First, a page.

On the project I currently work on, we were recently (briefly) bitten by an interesting bug that initially slipped through the tests and code review. We had a custom database-mapped type that had two attributes defined, let’s call them
value_high. As their names suggest, the value of the former should be lower than the value of the latter. The model type also defined a validator that would enforce this rule, and assure internal consistency of the model instances.
A simplified version of the type is shown below:
from sqlalchemy import Column, Integer from sqlalchemy.ext.declarative import declarative_base from sqlalchemy.orm import validates Base = declarative_base() class MyModel(Base): __tablename__ = 'my_models' id = Column(Integer, primary_key=True) value_low = Column(Integer) value_high = Column(Integer) @validates('value_low', 'value_high') def validate_thresholds(self, key, value): """Assure that relative ordering of both values remains consistent.""" if key == 'value_low' and value >= self.value_high: raise ValueError('value_low must be strictly lower than value_high') elif key == 'value_high' and value <= self.value_low: raise ValueError('value_high must be strictly higher than value_low') return value
The model definition seems pretty sensible, and it works, too:
>>> instance = MyModel(value_low=2, value_high=10) >>> instance.value_low, instance.value_high (2, 10)
Except when you run it on another machine with the same Python version:
>>> instance = MyModel(value_low=2, value_high=10) Traceback (most recent call last): ... ValueError: value_low must be strictly lower than value_high
After a bit of research, the following behavior can be noticed, even on the machine where the code initially seemed to work just fine:
>>> instance = MyModel() >>> instance.value_high = 10 >>> instance.value_low = 2 >>> instance.value_low, instance.value_high (2, 10) # now let's try to reverse the order of assignments >>> instance = MyModel() >>> instance.value_low = 2 # ValueError ...
What’s going on here? Why is the order of attribute value assignments important?
This, by the way, explains why the first example worked on one machine, but failed on another. The values passed to
MyModel()as keyword arguments were applied in a different order1.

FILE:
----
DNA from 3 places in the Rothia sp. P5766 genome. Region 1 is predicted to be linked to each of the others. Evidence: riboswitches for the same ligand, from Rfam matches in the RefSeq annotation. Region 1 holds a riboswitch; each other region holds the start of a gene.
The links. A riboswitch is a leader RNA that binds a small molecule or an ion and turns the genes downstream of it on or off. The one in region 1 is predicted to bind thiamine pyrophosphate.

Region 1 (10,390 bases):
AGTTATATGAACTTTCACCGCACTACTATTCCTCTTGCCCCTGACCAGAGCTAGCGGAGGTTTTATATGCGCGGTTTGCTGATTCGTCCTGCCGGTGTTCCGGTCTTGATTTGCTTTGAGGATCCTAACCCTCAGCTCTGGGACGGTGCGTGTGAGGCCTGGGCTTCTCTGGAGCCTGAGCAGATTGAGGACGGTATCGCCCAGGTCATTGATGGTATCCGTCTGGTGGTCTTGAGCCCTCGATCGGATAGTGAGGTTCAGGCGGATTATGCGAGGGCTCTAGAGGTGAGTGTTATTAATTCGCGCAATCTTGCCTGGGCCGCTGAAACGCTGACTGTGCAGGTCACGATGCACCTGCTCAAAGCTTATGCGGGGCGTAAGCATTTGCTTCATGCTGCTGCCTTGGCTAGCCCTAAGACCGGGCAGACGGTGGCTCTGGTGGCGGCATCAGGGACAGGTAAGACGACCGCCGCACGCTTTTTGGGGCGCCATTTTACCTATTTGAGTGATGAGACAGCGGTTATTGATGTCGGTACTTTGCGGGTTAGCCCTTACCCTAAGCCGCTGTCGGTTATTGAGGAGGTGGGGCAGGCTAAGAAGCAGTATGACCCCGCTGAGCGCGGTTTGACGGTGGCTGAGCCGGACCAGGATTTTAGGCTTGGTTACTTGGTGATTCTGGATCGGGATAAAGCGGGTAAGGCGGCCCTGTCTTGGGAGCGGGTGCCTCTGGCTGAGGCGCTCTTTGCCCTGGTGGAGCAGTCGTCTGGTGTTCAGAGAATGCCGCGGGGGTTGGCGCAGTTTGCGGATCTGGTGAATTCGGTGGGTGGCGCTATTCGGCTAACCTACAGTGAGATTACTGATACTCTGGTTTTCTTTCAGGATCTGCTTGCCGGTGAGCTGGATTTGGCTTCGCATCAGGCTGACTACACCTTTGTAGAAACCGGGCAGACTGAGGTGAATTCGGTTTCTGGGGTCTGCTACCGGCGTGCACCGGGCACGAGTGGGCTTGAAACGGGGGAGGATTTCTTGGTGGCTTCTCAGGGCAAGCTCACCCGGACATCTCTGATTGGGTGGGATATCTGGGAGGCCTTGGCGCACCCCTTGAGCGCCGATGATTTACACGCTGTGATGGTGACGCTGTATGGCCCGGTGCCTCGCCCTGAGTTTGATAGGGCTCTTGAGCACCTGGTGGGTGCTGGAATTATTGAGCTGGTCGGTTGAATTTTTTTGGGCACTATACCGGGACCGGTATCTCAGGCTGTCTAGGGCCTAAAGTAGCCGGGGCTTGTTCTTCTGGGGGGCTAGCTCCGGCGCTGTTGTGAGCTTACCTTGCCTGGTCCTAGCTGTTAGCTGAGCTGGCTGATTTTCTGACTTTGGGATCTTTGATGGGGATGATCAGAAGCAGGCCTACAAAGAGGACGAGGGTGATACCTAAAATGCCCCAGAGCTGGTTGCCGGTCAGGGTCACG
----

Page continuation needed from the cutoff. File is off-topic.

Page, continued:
Debugging showed that if
value_low is set first when
value_high is still
None, the following expression evaluates to
key equals to
value_low), resulting in a failed validation:
# MIND: value == 2 if key == 'value_low' and value >= self.value_high: raise ValueError(...)
On the other hand, if we first set
value_low is None, the corresponding
if statement condition evaluates to
False and the error does not get raised. Stripping it down to the bare essentials gives us the following2:
>>> 2 >= None True >>> 10 <= None False
If we further explore this, it gets even better:
>>> None < -1 True >>> None < -float('inf') True >>> None < 'foobar' True >>> 'foobar' > -1 True >>> 'foobar' > 42 True >>> tuple >= (lambda x: x) True >>> type > Ellipsis True
Oh… of course. It’s Python2 that we use on the project (doh).
You see, Python2 is perfectly happy to compare objects of different types, even when that does not make much sense. Peeking into the
CPython source code reveals that
None is smaller than anything:
... /* None is smaller than anything */ if (v == Py_None) return -1; if (w == Py_None) return 1;
Different types are ordered by name, with number types being smaller than other types3.
Now that we know this, the bug from the beginning makes perfect sense. It was just a coincidence that
high_value could be set on an instance, because the validator’s check for an error (
self.value_low) would never return
None, because the latter is smaller than everything.
In the end the issue was, fortunately, quickly discovered, and fixing it was straightforward. We just needed to add an extra check:
if ( key == 'value_low' and self.value_high is not None and # <-- THIS value >= self.value_high): ... # and the same for the other if...
And the application worked correctly and happily ever after…
That’s probably because when creating a new instance of the model, SQLAlchemy loops over the
kwargsdict somewhere down the rabbit hole, but the order of the dictionary keys is arbitrary. ↩
Python2 only. In Python3 we would get
TypeError: unorderable types. ↩
- Provided that types do not define their own custom rich comparison methods, of course. ↩